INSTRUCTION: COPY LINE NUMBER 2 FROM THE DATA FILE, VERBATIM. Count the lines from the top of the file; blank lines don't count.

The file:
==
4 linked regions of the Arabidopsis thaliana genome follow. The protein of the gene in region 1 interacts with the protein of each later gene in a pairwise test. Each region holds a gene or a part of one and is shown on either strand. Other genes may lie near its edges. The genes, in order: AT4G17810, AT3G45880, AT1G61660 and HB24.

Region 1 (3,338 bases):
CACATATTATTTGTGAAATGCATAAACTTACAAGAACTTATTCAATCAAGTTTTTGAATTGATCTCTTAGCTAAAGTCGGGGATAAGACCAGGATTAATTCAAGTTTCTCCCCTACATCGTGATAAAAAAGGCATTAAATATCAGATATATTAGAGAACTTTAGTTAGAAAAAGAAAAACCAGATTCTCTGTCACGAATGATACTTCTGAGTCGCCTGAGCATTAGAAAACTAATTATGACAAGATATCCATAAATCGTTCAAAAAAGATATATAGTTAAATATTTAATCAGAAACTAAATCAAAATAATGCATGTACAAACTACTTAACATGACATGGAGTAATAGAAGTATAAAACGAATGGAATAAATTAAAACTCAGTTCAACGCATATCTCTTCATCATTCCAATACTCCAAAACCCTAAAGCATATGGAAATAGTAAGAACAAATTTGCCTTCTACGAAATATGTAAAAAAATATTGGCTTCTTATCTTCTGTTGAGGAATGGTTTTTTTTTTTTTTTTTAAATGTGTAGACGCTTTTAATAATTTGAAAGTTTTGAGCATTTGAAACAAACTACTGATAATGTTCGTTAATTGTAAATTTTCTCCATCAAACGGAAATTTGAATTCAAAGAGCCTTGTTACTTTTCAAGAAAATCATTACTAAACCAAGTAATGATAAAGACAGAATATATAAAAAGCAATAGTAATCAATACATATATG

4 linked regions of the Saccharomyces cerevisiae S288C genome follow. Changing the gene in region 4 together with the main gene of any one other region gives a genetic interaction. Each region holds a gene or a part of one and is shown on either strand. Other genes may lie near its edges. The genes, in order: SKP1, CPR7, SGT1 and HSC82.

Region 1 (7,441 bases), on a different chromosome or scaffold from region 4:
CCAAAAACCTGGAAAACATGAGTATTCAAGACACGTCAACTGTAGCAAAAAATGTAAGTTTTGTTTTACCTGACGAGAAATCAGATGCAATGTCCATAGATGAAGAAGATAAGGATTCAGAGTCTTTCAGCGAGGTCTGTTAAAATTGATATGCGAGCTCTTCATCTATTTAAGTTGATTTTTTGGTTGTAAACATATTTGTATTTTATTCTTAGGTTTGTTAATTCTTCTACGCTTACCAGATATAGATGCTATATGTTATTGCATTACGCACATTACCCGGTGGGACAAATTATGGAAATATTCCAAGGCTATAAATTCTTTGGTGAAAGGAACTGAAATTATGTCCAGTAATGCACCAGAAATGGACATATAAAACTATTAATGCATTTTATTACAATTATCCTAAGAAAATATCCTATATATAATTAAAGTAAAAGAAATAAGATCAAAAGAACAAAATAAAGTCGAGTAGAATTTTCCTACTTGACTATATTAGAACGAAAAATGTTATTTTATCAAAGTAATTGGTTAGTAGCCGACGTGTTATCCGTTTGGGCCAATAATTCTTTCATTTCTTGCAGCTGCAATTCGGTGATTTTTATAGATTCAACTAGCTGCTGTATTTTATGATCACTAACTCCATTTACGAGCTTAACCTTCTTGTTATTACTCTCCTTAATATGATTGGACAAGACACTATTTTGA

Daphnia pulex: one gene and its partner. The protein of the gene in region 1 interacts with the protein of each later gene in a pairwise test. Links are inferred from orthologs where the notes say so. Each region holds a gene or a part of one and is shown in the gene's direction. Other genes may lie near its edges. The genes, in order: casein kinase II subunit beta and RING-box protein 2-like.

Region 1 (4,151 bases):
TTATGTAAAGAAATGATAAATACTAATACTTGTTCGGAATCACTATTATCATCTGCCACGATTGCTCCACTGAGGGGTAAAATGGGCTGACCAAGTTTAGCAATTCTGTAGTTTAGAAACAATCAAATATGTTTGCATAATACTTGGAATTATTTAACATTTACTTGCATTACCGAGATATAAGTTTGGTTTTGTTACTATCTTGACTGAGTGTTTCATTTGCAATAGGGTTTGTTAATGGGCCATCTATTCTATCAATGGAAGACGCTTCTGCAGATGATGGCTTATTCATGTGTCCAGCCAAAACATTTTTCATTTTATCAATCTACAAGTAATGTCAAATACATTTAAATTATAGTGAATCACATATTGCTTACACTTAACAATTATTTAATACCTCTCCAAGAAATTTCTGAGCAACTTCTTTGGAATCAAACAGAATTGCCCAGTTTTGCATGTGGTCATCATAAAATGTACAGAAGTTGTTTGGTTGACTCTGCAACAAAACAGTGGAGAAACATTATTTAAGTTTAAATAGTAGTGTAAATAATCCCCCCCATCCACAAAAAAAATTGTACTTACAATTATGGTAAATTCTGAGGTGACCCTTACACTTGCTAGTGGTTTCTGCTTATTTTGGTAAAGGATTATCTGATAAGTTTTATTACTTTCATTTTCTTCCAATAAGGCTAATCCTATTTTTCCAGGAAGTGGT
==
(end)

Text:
Region 1 (3,338 bases):